Location is weighing more heavily on the choice between buying and renting, according to new real-estate data. The latest reports from the Census Bureau have fueled concerns over a sudden slowdown in housing activity. The Mortgage Bankers Association said its mortgage application index is down 12 percent year-over-year, although it recovered 3.6 percent compared to last week.
According to the National Association of Homebuilders, growth in April housing starts was largely due to increased construction of multifamily homes, driven by demand for rental apartments. First-time buyers continue to wait on the sidelines, NAHB chief economist David Crowe wrote in a recent blog post.
Adam Leitman Bailey, a real-estate attorney and author of "Finding the Uncommon Deal," believes it makes more sense to buy a home in most cases. "It's very simple. If you believe in the American Dream and the economy, you buy. There's no better way to appreciate wealth," Leitman Bailey said.
But even with low interest rates, middle-income earners are having a hard time getting into the market, Leitman Bailey added. "This is the first time in history we can't live the American Dream. People used to buy their first homes in their late twenties and early thirties."
For Americans interested in buying a home, availability remains a challenge. Zillow data show seasonally adjusted inventories hit 1.34 million in March, down 8.6 percent since December.
Still, compared to renting, the amount of time it takes for homebuyers to make good on their investment is "shorter than conventional wisdom," Zillow said in a recent report. In the first quarter, Zillow measured a Breakeven Horizon of just 2.1 years nationally. Zillow's Breakeven Horizons estimate when a homeowner would have more money and assets than if they had rented the same house.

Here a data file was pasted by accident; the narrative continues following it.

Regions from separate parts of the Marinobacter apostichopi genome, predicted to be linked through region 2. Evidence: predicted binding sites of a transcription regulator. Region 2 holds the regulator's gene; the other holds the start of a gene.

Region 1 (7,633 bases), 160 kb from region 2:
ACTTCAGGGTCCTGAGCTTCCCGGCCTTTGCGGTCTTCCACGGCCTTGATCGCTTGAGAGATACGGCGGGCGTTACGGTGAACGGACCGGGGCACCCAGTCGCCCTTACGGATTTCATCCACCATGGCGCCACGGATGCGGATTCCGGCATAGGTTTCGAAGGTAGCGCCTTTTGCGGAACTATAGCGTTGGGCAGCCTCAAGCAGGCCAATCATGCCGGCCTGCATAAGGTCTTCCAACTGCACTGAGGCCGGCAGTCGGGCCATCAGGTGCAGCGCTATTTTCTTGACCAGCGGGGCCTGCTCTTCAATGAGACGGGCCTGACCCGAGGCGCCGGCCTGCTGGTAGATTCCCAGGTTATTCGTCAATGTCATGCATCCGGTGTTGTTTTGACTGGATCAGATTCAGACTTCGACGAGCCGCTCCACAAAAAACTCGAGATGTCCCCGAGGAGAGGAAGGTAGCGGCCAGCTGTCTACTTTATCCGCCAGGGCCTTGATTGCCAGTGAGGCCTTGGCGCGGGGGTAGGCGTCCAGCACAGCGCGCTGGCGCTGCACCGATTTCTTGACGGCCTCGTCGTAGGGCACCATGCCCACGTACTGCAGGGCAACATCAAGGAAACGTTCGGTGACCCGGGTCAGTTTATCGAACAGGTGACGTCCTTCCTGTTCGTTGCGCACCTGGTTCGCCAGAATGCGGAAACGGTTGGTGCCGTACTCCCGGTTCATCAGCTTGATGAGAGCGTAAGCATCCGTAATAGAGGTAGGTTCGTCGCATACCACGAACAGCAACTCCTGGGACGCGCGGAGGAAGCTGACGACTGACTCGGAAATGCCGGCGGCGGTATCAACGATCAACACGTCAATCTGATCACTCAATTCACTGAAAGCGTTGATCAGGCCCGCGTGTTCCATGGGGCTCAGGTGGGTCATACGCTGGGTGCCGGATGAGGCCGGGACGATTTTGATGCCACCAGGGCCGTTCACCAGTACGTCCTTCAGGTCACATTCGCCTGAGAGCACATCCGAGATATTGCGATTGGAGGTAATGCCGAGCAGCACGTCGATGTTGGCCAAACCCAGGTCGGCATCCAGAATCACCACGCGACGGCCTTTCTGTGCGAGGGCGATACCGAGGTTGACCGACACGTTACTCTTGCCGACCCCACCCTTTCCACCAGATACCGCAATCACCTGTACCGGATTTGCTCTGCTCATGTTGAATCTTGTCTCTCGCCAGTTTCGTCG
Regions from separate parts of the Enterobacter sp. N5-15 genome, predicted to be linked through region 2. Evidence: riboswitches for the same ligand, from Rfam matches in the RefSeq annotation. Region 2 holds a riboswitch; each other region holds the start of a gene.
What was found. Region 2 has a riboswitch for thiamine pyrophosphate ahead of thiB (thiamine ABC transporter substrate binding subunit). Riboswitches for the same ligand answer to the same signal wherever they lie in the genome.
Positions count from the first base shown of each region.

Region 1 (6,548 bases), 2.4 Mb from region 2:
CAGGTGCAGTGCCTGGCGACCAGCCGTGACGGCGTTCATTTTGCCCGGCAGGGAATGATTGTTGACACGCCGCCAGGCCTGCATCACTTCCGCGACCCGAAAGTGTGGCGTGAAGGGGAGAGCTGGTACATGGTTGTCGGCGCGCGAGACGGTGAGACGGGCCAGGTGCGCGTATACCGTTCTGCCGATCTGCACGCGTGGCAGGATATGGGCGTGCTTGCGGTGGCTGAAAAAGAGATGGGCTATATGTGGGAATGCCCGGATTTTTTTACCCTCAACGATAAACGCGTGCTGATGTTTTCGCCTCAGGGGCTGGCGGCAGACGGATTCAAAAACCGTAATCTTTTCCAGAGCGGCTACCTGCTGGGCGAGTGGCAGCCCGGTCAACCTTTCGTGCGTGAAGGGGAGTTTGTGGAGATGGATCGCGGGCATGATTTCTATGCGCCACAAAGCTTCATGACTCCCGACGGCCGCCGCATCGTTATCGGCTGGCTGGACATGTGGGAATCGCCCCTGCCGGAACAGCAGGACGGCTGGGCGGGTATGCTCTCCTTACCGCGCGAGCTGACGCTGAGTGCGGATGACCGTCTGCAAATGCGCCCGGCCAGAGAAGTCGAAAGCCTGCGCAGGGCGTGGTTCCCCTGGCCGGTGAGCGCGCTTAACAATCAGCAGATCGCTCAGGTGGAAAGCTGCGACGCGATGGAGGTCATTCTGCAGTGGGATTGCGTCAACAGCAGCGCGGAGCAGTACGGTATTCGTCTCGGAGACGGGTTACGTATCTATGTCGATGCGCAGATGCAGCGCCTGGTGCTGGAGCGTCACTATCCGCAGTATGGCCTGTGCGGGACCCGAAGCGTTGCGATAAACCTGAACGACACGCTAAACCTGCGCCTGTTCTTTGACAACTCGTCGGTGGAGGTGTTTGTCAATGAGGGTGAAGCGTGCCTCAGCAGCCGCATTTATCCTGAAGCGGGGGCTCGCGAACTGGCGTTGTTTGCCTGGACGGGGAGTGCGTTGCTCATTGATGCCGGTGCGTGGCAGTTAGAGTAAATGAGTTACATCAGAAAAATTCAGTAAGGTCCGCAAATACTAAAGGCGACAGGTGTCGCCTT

The breakeven point varies widely across the U.S. Many counties in California and most in Florida have Breakeven Horizons of less than two years. Areas with Breakeven Horizons greater than the national average are clustered in the Northeast, Arizona, Colorado and western Oregon.
RealtyTrac, another industry researcher, determined that it remains better to purchase a home in those same areas. For instance, residents of Arizona and most counties in New Jersey are better off buying a home. Overall, RealtyTrac said monthly mortgage payments for median priced homes -- plus insurance and taxes -- are less than the average monthly rent for a three-bedroom home in 92 percent of 1,586 U.S. counties. Renting is cheaper in high-priced markets like New York, San Francisco and parts of Washington, D.C.
RealtyTrac also found that roughly 33 percent of Americans live in markets where the average rent is unaffordable for median income earners. Fewer Americans, about 15 percent, live where median income earners can't afford to purchase homes at the median price. "You should buy for 20 years, but buy when you can afford it," said Leitman Bailey, whose New York-based firm Adam Leitman Bailey handles about 1,000 closings each year. "You never want to lose sleep at night wondering if you can afford your next mortgage payment. That's when you rent."
In addition to the findings from RealtyTrac and Zillow, buyers also have U.S. tax law on their side. Homeowners have access to the mortgage interest rate deduction and other tax benefits not available to renters. Zillow takes tax deductions into account when generating Breakeven Horizons. On the rent side, Zillow incorporates out-of-pocket savings and assumes that money is placed into an account earning 5 percent annually.
Leitman Bailey suggested that prospective buyers track their spending to determine when they can afford a home. Shoppers should also build credit in preparation for obtaining a mortgage.
"The 2008 crisis caused renting to be cool for a couple years. Then people realized they were wasting money renting," Leitman Bailey said. "If you can afford to buy, one of the best reasons is taxes. Our laws are set up to promote buying."